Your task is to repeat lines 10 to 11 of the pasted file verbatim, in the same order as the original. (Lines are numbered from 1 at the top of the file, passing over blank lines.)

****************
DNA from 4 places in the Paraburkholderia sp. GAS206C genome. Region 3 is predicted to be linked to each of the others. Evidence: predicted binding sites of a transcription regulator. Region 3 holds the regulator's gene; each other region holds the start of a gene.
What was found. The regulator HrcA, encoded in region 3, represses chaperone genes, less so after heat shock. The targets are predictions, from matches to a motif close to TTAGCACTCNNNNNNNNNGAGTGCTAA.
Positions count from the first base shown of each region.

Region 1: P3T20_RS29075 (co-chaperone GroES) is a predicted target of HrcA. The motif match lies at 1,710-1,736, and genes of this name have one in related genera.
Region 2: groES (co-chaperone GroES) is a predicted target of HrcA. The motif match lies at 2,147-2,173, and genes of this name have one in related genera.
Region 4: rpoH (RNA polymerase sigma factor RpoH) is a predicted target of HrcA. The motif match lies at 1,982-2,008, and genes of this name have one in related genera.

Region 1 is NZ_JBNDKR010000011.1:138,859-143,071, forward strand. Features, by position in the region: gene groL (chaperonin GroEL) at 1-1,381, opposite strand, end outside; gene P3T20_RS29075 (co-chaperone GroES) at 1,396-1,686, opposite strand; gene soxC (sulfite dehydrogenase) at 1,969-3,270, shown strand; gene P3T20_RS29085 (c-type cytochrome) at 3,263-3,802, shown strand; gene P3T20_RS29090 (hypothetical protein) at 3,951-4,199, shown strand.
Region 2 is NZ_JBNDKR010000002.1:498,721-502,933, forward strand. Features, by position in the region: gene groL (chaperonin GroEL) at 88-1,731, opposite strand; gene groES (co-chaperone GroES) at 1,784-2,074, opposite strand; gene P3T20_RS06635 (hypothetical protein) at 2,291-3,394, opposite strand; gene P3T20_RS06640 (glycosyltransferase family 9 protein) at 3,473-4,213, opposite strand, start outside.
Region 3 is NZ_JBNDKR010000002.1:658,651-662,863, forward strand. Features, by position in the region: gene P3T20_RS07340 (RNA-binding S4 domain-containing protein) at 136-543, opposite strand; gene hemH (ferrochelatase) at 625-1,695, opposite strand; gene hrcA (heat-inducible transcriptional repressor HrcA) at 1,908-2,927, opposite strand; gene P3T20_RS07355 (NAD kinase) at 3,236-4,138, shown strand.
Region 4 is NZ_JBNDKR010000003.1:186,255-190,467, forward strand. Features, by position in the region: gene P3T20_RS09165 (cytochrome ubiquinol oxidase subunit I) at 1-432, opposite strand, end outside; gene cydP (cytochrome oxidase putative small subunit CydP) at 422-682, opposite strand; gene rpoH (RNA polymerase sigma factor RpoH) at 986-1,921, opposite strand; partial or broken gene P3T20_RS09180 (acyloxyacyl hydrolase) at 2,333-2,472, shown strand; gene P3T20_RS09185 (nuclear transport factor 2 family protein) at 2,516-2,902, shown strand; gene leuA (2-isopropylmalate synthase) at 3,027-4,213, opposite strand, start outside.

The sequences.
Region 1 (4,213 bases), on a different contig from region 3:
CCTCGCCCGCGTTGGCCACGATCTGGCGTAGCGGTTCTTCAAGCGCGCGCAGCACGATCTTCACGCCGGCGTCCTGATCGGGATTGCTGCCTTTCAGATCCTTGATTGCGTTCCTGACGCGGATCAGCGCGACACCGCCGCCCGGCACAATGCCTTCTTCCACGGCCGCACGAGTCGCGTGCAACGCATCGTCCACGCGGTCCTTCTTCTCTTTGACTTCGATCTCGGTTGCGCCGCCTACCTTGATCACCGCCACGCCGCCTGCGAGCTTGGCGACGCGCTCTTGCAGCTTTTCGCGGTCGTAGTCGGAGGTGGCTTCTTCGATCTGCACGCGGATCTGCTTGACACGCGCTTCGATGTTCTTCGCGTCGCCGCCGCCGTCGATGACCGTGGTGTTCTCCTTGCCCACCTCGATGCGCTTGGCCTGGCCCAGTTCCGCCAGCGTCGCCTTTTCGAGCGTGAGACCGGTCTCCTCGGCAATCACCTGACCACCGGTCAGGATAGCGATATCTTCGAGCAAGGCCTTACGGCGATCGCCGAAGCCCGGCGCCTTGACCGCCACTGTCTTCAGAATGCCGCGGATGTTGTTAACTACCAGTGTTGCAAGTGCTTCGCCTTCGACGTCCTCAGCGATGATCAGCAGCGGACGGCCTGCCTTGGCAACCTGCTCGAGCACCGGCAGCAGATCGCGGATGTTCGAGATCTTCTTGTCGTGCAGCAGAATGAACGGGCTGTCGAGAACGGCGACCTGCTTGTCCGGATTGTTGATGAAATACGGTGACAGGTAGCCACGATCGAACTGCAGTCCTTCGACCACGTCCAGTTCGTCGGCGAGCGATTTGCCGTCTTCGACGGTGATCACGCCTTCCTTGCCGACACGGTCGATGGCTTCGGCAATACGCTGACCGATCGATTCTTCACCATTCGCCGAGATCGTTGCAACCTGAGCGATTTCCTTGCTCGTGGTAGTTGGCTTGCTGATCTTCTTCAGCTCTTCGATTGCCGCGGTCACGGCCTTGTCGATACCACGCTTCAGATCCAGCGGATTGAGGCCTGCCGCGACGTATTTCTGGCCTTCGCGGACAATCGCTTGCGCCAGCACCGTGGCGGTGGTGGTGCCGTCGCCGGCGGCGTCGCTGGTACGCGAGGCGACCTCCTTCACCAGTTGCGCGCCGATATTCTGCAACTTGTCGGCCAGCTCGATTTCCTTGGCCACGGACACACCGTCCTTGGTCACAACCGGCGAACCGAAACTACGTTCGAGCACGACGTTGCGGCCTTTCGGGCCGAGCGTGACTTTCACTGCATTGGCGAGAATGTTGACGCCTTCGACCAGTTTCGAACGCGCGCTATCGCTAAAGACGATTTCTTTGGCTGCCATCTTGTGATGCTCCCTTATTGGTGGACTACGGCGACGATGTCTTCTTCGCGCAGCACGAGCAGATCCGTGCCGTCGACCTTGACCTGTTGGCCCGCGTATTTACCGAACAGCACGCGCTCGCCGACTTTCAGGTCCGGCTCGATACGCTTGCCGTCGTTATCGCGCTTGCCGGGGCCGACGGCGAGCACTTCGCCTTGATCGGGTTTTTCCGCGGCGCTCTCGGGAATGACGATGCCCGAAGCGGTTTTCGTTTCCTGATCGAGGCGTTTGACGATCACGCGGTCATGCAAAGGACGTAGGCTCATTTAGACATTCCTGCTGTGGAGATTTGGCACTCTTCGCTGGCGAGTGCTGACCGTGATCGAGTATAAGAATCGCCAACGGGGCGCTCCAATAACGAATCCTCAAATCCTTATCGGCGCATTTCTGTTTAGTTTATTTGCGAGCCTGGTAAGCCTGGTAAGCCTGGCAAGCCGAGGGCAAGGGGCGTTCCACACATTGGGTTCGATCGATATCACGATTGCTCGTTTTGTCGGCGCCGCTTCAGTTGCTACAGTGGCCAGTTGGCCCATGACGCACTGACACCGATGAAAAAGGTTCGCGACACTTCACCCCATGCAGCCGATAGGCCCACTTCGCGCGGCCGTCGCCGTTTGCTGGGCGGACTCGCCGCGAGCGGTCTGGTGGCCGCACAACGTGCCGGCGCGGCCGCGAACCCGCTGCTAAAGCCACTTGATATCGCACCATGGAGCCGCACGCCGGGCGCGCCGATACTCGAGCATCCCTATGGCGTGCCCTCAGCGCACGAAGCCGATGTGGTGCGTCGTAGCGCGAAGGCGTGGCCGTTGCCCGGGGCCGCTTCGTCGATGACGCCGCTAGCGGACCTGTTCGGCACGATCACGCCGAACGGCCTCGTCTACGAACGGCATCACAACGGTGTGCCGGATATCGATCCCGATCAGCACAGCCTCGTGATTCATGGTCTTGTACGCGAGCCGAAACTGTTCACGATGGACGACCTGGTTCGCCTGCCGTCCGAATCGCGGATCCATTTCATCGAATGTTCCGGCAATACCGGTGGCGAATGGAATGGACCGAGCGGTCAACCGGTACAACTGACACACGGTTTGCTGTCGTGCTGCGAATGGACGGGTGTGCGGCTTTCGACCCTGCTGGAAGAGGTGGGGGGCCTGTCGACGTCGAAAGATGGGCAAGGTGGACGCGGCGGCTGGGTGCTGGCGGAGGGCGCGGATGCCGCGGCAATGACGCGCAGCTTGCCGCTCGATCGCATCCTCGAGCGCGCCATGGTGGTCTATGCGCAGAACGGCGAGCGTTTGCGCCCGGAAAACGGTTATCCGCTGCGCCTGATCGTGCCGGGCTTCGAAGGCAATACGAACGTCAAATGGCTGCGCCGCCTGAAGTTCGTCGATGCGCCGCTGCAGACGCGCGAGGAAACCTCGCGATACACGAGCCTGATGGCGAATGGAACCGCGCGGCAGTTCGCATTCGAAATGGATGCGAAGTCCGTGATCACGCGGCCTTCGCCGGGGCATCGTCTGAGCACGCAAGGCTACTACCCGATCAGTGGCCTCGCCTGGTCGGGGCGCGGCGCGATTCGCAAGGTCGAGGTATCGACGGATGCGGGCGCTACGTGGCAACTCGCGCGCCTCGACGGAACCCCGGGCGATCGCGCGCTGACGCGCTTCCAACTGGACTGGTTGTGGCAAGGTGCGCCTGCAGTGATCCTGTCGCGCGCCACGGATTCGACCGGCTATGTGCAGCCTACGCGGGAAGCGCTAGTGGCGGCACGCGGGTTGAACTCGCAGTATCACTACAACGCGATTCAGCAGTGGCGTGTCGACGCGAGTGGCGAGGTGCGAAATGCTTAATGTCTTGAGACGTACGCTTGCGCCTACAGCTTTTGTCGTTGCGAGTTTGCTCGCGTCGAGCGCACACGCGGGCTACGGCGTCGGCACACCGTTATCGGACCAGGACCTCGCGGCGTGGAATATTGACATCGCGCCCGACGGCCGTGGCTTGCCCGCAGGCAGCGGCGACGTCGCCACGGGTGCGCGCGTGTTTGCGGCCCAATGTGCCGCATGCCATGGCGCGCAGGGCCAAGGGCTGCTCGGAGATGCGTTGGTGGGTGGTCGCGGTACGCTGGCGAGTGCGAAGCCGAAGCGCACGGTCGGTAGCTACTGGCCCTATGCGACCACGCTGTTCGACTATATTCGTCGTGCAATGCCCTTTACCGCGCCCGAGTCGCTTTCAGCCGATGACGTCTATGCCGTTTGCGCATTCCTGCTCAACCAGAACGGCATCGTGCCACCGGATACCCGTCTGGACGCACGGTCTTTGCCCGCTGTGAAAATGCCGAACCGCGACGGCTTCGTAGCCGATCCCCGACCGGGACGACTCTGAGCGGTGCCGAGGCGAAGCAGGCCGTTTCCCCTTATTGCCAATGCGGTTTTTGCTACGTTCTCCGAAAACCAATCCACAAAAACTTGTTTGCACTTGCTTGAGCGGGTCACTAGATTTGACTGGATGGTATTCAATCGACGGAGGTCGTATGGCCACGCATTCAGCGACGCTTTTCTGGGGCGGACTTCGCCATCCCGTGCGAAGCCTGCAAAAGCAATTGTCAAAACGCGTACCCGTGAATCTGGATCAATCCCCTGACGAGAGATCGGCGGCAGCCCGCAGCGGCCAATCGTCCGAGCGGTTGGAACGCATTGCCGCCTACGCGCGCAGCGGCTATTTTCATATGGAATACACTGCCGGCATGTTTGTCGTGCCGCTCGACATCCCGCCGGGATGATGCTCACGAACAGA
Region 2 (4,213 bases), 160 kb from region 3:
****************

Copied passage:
Region 4 is NZ_JBNDKR010000003.1:186,255-190,467, forward strand. Features, by position in the region: gene P3T20_RS09165 (cytochrome ubiquinol oxidase subunit I) at 1-432, opposite strand, end outside; gene cydP (cytochrome oxidase putative small subunit CydP) at 422-682, opposite strand; gene rpoH (RNA polymerase sigma factor RpoH) at 986-1,921, opposite strand; partial or broken gene P3T20_RS09180 (acyloxyacyl hydrolase) at 2,333-2,472, shown strand; gene P3T20_RS09185 (nuclear transport factor 2 family protein) at 2,516-2,902, shown strand; gene leuA (2-isopropylmalate synthase) at 3,027-4,213, opposite strand, start outside.

The sequences.